The tribunal hearing the arguments from attorneys and the ADP reports ruled against the Anti-Doping Panel (ADP) verdict and supported the JADCO appeal. The athletes were reprimanded and given a three-month ban from September 14. The sanctions were based on the following mitigating circumstances:

That the chemical was not expressly stated on the WADA prohibited list.

That the athletes consulted their management team to avoid taking any banned substance. However, this advice was flawed. They also relied on the manufacturers warranty label that: 'Muscle Speed is WADA-Compliant'.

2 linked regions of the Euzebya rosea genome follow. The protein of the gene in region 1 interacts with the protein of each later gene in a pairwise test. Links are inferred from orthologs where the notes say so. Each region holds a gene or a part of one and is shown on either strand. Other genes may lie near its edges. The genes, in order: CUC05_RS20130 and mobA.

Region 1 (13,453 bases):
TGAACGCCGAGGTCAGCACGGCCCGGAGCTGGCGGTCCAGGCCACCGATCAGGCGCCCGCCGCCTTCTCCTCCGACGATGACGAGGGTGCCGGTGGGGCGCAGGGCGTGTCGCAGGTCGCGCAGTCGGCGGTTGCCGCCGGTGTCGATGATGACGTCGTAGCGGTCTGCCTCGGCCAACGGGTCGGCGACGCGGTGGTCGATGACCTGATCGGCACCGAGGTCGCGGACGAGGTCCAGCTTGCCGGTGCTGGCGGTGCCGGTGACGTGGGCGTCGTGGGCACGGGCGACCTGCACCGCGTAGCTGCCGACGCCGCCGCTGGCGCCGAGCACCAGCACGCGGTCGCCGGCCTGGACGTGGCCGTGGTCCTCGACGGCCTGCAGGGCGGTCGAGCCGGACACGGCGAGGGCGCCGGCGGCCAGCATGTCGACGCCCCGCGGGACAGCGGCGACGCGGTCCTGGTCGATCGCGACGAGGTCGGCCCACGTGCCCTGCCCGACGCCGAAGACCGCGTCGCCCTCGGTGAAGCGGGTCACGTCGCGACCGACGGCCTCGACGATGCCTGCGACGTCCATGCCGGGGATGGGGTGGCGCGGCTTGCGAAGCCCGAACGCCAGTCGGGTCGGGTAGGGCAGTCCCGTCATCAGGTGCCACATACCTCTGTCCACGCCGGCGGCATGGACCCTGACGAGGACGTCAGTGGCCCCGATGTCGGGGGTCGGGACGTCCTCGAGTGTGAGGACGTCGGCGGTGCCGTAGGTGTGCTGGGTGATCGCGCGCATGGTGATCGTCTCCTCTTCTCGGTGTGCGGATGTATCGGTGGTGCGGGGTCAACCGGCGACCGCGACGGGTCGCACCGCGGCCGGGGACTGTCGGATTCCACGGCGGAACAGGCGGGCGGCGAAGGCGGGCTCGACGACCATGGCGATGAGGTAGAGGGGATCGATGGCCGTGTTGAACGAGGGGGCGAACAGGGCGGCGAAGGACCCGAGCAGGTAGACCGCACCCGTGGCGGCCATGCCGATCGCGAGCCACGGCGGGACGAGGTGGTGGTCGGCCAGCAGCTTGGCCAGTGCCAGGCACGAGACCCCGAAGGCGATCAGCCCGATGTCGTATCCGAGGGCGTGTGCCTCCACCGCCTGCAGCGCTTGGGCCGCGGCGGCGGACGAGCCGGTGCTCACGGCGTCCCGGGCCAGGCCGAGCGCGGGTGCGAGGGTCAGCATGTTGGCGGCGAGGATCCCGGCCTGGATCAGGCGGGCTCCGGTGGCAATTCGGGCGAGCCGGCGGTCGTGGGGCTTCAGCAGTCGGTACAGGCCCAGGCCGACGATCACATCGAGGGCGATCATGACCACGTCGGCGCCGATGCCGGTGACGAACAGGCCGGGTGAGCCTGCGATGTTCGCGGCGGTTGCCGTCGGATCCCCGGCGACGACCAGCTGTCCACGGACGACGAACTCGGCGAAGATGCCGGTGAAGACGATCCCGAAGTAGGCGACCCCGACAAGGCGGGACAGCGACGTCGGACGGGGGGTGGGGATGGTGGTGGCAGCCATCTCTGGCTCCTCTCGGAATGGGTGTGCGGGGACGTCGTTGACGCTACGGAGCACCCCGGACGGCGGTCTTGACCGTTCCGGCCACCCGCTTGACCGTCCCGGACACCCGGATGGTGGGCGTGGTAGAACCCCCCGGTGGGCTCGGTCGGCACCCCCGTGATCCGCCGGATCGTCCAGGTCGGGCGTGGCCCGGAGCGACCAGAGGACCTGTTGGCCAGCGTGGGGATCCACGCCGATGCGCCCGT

It was a first violation.

The overall process is summarised in Figure 1.

SUMMARY ON THE DRUG TEST RESULTS AND CONCLUSIONS

The Disciplinary Panel and the tribunal differed in their response to the arguments of the chemists and the JADCO/WADA submission.. My own view is that the tribunal acted correctly.

What remains outstanding is the status of all five athletes.

The suspension of the four ended on December 14, 2009, while Brooks had no suspension at all.

However, it still remains for the IAAF and WADA to rule on both cases.

Who should enquire - JADCO or the local JAAA?

In my view, the JAAA should enquire on the status of these athletes, as JADCO is a testing agency,

The analysis of the tests on the five athletes represents an important test case for our Jamaican athletes. It demonstrates a number of important principles.

First, athletes have to be very careful of what they eat and drink, and in particular what 'stimulants' they use. The athlete will be held personally responsible for any banned substance found in his or her body.